A Muslim who threatened to bomb a bookshop for selling Charlie Hebdo magazine just days after the deadly terror attack in France is facing jail.
Shamim Ahmed, 25, a former security guard, sent an email to The French Bookshop, in South Kensington, on January 17 with the subject line: ‘Protect your neck while you are still alive’.
Ahmed accused the bookshop of selling the satirical magazine “against Muslims” and said they would face “major retaliation” if they continued to stock it, a court heard.
A day before the alleged threat, owner Robert Zaigue had told a journalist: “If they want to blow the place up, they’ll blow the place up. Those people don’t scare me, we’re not going to let them scare us.”
Ahmed then made two threatening phone calls to the shop on January 22, telling the owner: “I’m going to come and stab you, I’m going to come right away and blow up the shop. I’m not afraid of the police, I’m a Muslim.”
It followed the massacre of 12 people during a raid on the offices of Charlie Hebdo in Paris on January 7.
The publishers said that they wanted to proceed with the next edition of the magazine and the proceeds would be given to the victims of the massacre.
On January 16, the owner of the French Bookshop in London said that he was, despite the controversy, going to stock the magazine.
The following day Ahmed emailed the shop to warn: “We will not allow our prophet Muhammed, peace be upon him, to be ridiculed. If we ever find out that your shop is selling Charlie Hebdo magazine you will face major retaliation.”
'Scared to death'
Prosecutor Kodi Kara told Westminster Magistrates’ Court that the staff member responsible for dealing with emails immediately realised it was going to be a threatening email from the subheading.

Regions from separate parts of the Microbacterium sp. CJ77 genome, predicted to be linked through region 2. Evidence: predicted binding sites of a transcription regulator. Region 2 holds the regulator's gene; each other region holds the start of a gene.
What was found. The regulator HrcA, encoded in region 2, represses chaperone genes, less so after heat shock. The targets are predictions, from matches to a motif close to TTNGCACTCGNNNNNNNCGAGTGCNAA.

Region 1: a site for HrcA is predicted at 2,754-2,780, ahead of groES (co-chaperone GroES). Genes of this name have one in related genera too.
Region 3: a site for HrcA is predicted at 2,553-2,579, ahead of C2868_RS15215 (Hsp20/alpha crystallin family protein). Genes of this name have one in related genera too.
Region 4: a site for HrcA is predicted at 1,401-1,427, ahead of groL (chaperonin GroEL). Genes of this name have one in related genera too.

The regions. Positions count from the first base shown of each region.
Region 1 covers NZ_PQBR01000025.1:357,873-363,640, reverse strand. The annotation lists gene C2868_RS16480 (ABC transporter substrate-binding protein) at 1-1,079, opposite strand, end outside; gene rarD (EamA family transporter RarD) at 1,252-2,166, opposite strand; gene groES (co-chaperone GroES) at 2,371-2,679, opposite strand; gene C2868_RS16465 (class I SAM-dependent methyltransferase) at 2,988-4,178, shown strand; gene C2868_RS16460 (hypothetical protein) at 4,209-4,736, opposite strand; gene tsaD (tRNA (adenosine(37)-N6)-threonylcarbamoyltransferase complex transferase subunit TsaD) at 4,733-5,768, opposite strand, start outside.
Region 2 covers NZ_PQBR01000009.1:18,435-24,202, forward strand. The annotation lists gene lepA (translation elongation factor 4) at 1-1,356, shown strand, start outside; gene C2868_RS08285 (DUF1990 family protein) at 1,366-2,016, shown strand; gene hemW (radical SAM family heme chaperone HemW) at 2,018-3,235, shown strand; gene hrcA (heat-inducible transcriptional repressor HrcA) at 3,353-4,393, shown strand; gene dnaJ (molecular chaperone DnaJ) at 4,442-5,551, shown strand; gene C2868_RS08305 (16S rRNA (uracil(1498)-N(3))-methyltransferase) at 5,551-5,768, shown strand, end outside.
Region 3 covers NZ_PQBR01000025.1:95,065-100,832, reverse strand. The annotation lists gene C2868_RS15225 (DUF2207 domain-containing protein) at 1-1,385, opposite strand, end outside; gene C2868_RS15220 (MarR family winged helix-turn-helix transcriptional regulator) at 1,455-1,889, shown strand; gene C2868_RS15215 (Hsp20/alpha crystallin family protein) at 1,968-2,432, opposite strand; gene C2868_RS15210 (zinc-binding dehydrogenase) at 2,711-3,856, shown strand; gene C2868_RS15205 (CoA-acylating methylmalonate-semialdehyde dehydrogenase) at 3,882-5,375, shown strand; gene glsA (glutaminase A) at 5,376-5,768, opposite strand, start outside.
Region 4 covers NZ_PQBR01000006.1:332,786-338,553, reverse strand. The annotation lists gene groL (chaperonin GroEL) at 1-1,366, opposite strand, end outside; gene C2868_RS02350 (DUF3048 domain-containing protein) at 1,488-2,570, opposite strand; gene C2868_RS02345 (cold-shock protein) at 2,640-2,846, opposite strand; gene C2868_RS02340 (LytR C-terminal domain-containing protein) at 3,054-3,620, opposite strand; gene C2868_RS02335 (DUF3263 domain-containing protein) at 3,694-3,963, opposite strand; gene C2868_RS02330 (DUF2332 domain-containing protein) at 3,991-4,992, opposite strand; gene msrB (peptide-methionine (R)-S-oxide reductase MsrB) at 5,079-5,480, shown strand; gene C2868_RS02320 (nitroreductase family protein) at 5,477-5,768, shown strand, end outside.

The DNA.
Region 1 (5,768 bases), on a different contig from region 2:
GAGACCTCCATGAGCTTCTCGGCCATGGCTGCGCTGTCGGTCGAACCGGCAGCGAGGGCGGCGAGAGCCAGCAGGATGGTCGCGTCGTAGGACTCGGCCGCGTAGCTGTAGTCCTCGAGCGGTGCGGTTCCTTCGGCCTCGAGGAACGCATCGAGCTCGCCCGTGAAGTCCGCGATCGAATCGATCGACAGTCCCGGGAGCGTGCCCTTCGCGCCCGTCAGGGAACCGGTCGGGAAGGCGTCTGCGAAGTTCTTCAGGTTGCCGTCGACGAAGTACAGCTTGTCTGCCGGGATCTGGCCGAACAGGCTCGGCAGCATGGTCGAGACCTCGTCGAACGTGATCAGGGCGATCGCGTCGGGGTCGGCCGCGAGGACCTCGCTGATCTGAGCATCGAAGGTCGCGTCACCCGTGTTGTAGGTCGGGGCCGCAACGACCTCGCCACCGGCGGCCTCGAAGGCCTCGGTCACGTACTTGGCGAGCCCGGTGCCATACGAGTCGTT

And five days later, Ahmed’s mobile phone was used to make two calls to the bookshop at 4.17pm.
Miss Kara said: “In the first call, the person who has made the call was sounding very nervous and asked if they were still selling copies of the magazine. He said: ‘You are selling this against Muslims’, and she realised this was another threat being made.
“On the second call, he said: ‘I’m going to come and stab you, I’m going to come right away and blow up the shop, I’m not afraid of the police, I’m a Muslim'.”
When told that he was speaking to a woman, he replied: “I don’t care.”
The prosecutor told the court: “She said she was scared to death, he sounded very determined.”
Ahmed, of Bigland Street, Tower Hamlets, admitted two counts of sending malicious communications.
Following an appeal from the defendant’s mother and sister, District Judge Quentin Purdy granted him conditional bail and told him to cooperate fully with the probation team as they prepare a report ahead of sentence on November 9.
Ahmed is forbidden from contacting the French Bookshop or any members of staff and must not enter the London Borough of Kensington & Chelsea or leave the area surrounded by the M25 while on bail.
He will be fitted with an electronic tag and must observe a curfew from 10pm-4am and report daily to Bethnal Green police station between 12noon-4pm.